Tick the psychologists who conducted a study based on EWT
Loftus and Palmer
Baddeley and Hitch
Jacobson and Jacobson
Loftus and Zanni
Atkinson and Shriffrin
Valentine and Coxon
SPERLING (1960) - AN INVESTIGATION ON THE [blank_start]SENSORY REGISTOR[blank_end]
In a [blank_start]laboratory[blank_end] experiment, participants were shown a grid with three rows of four letters for 50 [blank_start]milliseconds[blank_end] (0.05 seconds). They then had to recall either the whole grid or a randomly chosen row played straight after the grid was shown.
When the participants had to recall the whole grid, they only managed to recall [blank_start]four or five[blank_end] letters on average. When a particular row was indicated, participants could recall on average of [blank_start]three items[blank_end], no matter which row had been selected.
The participants didn't know which row was going to be selected, so it could be concluded that they would have been able to recall three items from any row, therefore the whole grid was held in their sensory register. They couldn't report the whole grid because the trace [blank_start]faded[blank_end] before the could finish recall.
Because this was a laboratory experiment, it was highly [blank_start]scientific[blank_end]. The variables could be controlled, and it would be easy for someone to replicate the study. However, the [blank_start]artificial[blank_end] setting of the study means that it lacks [blank_start]ecological[blank_end] validity - people don't normally have to recall letters in response to a sound, so the results might not represent what would happen in the real world.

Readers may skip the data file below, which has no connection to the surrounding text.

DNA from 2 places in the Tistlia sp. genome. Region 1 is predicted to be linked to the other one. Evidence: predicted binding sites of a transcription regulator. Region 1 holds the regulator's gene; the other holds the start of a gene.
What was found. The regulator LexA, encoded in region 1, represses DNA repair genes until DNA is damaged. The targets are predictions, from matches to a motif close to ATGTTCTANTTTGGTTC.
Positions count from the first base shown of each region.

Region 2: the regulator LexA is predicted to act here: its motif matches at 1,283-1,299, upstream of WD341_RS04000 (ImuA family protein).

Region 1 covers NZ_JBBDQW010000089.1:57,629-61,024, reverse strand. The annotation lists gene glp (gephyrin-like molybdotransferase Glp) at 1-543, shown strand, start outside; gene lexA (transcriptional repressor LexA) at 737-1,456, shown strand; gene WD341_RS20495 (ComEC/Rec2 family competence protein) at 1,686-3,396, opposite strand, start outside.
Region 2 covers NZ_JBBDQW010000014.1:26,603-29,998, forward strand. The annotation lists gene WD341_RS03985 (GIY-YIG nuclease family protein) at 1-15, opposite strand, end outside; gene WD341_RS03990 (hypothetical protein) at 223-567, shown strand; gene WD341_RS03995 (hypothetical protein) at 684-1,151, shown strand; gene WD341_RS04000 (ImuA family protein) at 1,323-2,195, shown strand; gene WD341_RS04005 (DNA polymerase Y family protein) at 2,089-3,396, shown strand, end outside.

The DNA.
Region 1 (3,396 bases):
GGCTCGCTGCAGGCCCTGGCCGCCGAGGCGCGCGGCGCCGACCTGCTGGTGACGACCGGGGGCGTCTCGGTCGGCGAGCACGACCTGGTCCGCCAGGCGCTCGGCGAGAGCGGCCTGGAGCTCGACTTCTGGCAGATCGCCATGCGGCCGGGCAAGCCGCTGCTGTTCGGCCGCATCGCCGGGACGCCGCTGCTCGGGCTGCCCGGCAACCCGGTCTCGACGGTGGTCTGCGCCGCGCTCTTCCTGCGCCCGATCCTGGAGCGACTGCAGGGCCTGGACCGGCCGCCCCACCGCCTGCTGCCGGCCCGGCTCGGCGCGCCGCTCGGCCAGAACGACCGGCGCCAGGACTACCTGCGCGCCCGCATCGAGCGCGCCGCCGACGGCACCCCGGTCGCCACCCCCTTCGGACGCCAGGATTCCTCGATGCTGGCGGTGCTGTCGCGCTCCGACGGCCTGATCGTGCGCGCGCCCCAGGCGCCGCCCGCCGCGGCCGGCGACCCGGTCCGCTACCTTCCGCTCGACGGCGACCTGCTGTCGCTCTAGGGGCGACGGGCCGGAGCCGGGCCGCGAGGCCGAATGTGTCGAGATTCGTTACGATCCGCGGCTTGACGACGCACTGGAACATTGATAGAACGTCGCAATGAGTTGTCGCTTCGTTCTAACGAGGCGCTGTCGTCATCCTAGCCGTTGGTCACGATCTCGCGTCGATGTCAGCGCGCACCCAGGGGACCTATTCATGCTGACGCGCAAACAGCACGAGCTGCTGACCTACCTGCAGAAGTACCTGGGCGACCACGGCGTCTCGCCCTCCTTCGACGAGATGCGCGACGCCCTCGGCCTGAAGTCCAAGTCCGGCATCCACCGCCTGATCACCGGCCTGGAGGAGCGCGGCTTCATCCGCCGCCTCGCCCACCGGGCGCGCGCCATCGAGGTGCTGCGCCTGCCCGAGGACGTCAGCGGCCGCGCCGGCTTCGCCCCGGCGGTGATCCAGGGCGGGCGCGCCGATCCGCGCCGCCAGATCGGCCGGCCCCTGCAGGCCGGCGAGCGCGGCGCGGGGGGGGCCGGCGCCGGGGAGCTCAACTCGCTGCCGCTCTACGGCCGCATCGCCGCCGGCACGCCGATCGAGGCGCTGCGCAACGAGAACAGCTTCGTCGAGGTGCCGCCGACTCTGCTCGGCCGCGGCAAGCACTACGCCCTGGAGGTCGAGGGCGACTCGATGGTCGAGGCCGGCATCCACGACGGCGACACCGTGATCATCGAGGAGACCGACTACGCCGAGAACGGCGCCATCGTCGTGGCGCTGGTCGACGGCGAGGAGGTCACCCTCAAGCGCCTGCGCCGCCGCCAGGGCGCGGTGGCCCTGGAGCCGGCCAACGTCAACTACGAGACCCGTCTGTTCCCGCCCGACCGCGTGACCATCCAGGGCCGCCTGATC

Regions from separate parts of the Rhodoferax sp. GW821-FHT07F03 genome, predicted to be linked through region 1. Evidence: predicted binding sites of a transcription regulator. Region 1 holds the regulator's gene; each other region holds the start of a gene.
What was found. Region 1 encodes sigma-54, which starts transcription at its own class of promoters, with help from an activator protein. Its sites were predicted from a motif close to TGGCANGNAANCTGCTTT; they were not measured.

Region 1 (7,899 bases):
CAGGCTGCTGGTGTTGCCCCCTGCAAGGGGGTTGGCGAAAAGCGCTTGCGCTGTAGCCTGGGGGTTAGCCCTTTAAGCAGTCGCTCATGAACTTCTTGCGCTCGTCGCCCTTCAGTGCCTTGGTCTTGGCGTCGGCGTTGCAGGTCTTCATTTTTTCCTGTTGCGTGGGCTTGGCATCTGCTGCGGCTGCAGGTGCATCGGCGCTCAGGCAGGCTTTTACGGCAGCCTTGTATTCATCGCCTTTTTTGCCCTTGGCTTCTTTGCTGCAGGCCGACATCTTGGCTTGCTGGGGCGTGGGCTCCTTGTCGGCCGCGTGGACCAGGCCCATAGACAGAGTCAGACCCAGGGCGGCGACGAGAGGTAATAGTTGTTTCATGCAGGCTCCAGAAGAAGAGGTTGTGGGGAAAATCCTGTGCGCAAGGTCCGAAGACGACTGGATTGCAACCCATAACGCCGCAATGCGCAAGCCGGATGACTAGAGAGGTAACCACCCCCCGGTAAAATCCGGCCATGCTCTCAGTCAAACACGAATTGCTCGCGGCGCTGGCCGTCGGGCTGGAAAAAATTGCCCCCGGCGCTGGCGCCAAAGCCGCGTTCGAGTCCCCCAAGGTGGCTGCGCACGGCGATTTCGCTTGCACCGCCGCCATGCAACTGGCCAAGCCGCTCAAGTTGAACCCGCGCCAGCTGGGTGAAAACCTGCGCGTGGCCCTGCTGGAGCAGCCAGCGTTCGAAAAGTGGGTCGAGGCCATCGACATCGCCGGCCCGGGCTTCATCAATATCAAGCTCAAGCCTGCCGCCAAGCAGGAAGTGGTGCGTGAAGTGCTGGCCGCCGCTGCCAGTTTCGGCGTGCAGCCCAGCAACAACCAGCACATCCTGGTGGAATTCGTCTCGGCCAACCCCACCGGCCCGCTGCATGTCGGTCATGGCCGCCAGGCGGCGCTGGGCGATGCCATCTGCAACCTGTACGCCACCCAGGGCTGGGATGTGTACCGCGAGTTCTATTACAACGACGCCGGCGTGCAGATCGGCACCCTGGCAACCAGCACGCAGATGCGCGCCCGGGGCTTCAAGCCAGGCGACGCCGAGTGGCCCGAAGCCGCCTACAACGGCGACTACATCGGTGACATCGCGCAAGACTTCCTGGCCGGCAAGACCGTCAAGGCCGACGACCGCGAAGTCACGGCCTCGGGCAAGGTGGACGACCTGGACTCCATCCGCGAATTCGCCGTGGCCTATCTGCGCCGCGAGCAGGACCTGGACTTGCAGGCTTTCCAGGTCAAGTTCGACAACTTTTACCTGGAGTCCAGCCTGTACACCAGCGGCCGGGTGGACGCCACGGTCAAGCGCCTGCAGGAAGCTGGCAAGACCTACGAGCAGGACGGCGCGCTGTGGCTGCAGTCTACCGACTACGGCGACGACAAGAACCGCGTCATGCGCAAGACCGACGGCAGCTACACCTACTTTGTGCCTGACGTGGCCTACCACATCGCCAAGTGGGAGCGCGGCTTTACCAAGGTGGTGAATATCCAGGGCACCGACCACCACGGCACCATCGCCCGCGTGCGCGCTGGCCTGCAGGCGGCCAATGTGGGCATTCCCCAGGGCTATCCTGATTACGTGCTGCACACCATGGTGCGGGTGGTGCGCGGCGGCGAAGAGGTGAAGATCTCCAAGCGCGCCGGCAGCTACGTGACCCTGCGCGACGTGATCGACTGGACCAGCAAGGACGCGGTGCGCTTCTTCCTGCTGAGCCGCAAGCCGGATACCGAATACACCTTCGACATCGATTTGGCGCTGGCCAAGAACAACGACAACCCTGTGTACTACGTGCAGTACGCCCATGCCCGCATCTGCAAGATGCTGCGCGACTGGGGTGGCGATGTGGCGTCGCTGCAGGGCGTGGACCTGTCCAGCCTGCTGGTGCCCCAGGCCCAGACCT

four or five
three or four
five or six
a lot of
Atkinson and Shiffrin created the Working Memory Model
Tick which factor doesn't distort accuracy when being questioned
Cue-dependent learning: The Idea that individuals remember more if they're in the same [blank_start]mood[blank_end]/context as they were when we [blank_start]coded[blank_end] the [blank_start]memory[blank_end] originally
What are the two ways in which we forget according to psychologists